i've visted reserives all across the county. some of them where worse off them the gettos in south mexico i saw.

some #3rdworldshit....

To CW

Hey, did you really write:

"ITS NOT OK TO TRAP PEOPLE SO YOU CAN COERCE AND BULLY THEM. Morally and ethically wrong."

??

And I presume putting people on reserves is a kindness of some sort?

Oh, Canada (Kanata)...

So you round up all the Natives that you can find, you sign treaties that you don't honour, you steal their children and beat and rape those little ones to "kill the Indian in the child", you threaten to kill or imprision Natives if they practice their religion, culture or dare to step off the reserve without permission...

And there are many more atrocities than these that occured.

But making one sit with their cat in a car for an hour? Now that's "morally and ethically wrong"...

 

Oh the troll with the multiple handles can double post

Oh goody, a troll with yet another handle. Lookie I can double post too.

When you assume that I am responsible for those behaviours because of my race, you are being a racist. Any assumptions on a human's behaviour due to their race is racist. You are racist.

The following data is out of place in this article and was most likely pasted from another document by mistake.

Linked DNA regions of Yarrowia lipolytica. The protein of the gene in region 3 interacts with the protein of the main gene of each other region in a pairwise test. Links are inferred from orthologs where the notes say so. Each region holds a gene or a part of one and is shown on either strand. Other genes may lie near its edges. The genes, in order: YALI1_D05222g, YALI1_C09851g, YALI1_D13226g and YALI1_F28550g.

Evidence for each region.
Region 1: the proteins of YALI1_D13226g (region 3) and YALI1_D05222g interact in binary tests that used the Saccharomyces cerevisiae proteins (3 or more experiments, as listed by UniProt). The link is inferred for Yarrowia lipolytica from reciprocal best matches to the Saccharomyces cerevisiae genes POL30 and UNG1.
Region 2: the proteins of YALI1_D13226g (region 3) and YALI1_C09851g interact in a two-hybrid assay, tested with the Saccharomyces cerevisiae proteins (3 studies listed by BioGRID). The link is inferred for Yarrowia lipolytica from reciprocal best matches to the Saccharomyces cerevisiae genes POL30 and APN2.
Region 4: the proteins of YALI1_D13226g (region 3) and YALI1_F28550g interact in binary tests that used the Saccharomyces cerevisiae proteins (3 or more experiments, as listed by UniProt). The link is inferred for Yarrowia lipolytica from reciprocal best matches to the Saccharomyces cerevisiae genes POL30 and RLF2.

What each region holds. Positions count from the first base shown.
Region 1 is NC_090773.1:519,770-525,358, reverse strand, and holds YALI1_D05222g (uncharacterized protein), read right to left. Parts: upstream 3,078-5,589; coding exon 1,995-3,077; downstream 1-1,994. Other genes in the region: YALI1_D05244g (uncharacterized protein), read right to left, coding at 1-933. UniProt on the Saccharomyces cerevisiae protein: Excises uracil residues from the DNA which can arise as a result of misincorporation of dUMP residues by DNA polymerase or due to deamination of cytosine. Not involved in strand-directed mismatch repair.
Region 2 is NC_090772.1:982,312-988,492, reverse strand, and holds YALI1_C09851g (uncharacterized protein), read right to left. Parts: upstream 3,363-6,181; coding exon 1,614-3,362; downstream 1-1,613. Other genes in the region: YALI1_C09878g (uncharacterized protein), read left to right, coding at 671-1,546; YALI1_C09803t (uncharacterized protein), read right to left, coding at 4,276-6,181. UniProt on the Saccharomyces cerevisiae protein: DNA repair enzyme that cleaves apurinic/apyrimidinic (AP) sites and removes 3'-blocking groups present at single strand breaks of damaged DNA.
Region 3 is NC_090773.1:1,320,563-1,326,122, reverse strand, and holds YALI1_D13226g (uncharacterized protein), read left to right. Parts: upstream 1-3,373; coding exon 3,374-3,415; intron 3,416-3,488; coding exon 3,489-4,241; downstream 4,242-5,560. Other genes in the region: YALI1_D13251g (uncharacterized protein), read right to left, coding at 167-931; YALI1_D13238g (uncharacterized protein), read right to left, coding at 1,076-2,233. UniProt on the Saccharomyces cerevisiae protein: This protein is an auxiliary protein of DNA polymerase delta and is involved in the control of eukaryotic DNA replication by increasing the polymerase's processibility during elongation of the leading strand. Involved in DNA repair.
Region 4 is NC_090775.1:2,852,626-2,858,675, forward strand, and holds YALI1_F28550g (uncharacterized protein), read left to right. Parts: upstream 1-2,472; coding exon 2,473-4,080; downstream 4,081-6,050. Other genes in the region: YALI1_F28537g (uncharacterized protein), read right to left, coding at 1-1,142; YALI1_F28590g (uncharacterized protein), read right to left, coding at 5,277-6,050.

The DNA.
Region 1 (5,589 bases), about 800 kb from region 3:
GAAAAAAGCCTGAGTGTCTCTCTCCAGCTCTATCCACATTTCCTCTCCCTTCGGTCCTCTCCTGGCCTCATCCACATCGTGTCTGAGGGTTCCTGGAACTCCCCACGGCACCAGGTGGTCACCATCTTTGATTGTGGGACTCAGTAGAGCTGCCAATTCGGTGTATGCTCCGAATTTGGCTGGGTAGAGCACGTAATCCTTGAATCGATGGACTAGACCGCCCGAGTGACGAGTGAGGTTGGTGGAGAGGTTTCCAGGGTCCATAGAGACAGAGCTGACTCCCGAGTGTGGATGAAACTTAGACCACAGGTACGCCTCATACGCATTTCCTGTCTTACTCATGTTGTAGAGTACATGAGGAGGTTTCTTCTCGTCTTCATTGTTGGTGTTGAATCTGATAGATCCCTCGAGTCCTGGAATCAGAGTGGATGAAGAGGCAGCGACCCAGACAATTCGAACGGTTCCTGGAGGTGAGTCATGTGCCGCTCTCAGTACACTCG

And holding someone against their will to force them to achieve your goals IS COERCION AND IS JUST AS WRONG. Sociopath.

And its not just sitting on a highway. It was sitting on a highway for over an hour IN WINTER and COLD. With a cat who did not have a fur coat adequate for the cold and who was tortured by the starting and stopping.  Thanks for trying to tell me that I have no right to have feelings or rights. I understand that you think your world trumps all my rights but you don't actually have the right to tell me what to think or what I should be concerned about. Stop forcing your closemined and ignorant views on me.